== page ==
I enjoy working with my clients on Comprehensive Database Performance Health Check. The best part of the consultation is that I get to work with new challenges every day. Most of the time, it is a new technology, new enhancements in a database or something just conversation which I keep on doing again for ages. One of the conversations which never gets old is Table Partitioning for Slow Performance.
I want you to read the statement again, I did not say table partitioning for faster performance, I have said for slow performance. While I discuss this in detail but I want to express my feeling in this blog post in few statements.
A Common Myth behind Slow Performance
Lots of people believe that – When you have a large table in your system, you can get better performance by doing table partitioning. The logic behind this thinking is that if it is a large table, SQL Server has to read the entire table to get the data and if the table is smaller, the process of reading the table is faster.
This is actually true in some cases but in most cases, if there is a huge table and it is scanned to read the few rows, no matter how much partitioning solution you apply, you will not get better performance at all.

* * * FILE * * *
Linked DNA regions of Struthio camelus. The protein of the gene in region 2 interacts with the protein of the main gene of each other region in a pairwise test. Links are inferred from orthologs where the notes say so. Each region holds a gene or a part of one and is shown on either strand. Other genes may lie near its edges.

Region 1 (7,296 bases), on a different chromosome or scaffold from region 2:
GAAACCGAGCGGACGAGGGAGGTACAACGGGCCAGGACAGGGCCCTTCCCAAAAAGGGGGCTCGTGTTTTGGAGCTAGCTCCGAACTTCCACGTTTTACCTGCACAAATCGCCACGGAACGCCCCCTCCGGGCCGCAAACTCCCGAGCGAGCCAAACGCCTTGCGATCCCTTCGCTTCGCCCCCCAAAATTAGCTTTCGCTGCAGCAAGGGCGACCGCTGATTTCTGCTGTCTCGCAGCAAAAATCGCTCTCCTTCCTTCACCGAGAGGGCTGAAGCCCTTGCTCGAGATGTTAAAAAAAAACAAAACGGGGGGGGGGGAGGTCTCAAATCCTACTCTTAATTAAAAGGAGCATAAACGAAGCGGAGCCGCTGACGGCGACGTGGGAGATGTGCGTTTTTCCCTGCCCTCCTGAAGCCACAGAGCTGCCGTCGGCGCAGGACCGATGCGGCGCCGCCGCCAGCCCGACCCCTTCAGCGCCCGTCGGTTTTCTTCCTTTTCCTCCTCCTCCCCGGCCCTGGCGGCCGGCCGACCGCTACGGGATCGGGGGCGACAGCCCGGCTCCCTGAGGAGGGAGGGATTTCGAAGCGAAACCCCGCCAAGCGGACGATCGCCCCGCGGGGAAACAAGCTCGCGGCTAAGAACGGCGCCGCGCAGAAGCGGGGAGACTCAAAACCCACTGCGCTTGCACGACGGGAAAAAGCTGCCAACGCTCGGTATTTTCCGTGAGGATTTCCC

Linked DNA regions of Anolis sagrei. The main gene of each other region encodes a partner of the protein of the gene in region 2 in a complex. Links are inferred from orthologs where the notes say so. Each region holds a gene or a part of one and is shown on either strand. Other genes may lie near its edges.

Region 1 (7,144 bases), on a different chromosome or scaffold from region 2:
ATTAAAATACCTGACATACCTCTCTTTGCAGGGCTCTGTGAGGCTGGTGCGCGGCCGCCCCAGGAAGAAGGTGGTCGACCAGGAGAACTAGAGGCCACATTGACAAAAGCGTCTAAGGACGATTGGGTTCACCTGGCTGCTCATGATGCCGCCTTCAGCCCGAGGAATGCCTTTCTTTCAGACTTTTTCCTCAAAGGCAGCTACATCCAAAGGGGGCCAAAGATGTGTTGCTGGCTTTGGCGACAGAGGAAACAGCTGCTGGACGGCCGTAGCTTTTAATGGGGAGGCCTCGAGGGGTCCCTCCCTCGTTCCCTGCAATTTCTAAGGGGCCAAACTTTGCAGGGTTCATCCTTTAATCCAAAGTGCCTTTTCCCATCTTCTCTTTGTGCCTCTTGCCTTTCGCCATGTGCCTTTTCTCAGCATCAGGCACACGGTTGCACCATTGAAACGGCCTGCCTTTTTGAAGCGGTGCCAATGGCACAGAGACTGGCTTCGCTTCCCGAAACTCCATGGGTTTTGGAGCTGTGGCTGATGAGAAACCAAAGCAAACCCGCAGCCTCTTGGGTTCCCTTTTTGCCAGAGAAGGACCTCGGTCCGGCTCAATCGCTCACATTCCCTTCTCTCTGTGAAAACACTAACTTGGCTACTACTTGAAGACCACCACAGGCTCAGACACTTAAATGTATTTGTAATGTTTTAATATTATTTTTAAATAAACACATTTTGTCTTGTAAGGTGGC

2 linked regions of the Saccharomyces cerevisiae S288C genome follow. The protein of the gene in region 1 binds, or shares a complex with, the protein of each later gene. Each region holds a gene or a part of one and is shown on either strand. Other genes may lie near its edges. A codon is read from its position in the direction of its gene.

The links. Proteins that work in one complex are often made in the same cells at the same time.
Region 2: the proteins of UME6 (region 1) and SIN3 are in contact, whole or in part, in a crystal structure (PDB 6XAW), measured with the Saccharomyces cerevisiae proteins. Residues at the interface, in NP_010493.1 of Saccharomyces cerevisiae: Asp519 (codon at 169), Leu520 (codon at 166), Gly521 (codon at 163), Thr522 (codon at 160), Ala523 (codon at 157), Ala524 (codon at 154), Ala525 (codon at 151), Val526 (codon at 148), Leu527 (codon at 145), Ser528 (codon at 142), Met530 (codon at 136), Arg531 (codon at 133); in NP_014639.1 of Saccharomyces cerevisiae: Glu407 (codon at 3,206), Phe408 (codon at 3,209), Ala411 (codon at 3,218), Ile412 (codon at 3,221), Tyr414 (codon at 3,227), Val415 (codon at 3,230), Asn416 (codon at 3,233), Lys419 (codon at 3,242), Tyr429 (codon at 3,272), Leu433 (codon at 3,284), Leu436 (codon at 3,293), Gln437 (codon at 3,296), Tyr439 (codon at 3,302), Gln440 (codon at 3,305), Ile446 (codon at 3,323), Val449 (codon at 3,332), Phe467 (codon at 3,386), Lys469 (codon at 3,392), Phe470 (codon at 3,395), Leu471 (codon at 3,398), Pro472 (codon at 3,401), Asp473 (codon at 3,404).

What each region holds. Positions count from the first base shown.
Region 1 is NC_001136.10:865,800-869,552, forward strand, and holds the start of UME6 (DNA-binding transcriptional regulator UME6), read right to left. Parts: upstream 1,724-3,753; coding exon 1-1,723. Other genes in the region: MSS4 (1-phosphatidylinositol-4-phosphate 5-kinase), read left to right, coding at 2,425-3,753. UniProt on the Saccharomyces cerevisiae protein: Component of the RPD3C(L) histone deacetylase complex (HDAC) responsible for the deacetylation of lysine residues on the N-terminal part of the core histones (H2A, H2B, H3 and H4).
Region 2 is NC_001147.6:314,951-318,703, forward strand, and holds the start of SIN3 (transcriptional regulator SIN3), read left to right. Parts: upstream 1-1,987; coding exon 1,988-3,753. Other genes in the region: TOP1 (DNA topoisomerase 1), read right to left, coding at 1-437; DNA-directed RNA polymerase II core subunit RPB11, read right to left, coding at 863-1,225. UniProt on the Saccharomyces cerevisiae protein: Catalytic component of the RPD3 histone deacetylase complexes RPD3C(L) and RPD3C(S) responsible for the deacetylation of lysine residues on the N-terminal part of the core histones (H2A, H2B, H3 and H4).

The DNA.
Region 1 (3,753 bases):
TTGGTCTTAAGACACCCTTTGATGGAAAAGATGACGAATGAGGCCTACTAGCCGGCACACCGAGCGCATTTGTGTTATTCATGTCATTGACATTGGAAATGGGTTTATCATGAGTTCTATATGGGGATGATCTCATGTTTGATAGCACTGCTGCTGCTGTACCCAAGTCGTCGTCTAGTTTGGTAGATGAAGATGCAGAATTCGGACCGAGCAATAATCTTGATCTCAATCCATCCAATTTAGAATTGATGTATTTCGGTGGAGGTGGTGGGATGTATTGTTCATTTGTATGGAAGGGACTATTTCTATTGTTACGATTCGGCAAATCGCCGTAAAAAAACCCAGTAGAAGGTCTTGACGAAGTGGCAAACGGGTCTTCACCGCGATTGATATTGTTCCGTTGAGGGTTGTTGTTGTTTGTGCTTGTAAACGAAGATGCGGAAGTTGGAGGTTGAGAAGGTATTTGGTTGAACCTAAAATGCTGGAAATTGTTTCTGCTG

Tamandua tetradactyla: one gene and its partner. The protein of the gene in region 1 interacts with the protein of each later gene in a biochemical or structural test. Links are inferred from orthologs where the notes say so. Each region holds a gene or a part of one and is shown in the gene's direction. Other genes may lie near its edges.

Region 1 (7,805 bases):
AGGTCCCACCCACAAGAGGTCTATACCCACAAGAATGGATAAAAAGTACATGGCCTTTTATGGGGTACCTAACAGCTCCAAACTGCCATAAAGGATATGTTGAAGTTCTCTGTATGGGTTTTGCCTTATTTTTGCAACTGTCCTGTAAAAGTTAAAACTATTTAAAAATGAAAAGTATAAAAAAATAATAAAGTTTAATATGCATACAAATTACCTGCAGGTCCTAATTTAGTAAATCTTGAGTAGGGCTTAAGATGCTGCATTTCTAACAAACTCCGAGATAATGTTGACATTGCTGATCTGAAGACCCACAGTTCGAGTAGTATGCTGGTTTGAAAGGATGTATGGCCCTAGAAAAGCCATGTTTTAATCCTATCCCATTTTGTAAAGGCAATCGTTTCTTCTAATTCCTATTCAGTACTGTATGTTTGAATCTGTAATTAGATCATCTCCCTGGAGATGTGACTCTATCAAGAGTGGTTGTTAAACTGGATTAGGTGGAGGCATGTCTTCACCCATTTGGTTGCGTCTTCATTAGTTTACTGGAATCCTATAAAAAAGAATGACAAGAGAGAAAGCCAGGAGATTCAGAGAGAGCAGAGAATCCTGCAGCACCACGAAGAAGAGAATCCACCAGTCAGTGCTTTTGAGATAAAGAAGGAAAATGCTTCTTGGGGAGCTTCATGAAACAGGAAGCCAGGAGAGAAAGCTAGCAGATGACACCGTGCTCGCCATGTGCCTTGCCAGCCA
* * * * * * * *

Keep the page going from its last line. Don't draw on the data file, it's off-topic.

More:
Indexing vs Partitioning
If you have to read only a few rows from the table and your table is large or huge, the better solution is actually indexing and not partitioning. If you have indexed your table properly, when you want to read the data, you can easily read it from the index rather than going to the large table. If due to any reason, you have to go to the large table (key lookup or row id lookup), with the help of proper indexing, you will be reading only a few rows instead of the whole table.
If you think logically, indexing is nothing but partitioning where we know actually where our data is located. Even though if you partition your table, you still have to create indexes on it to retrieve your data faster.
When to Partition?
This brings us to the classic question. If the partition is not helpful in improving the performance of your query when doing the partitioning. Well, the answer is pretty straightforward. One should partition when you want to do a mass delete of your specific set of data frequently. In that case, you can create a partition and switch it with an empty partition to get faster delete of a large set of data.
Additionally, table partition can be helpful when you are running out of space on your disk.
In summary, partition itself may not get you better performance. It is quite possible when you partition your queries even start getting slower because now there is one more function to be processed between your query and data.
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Reference: Pinal Dave (http://blog.SQLAuthority.com)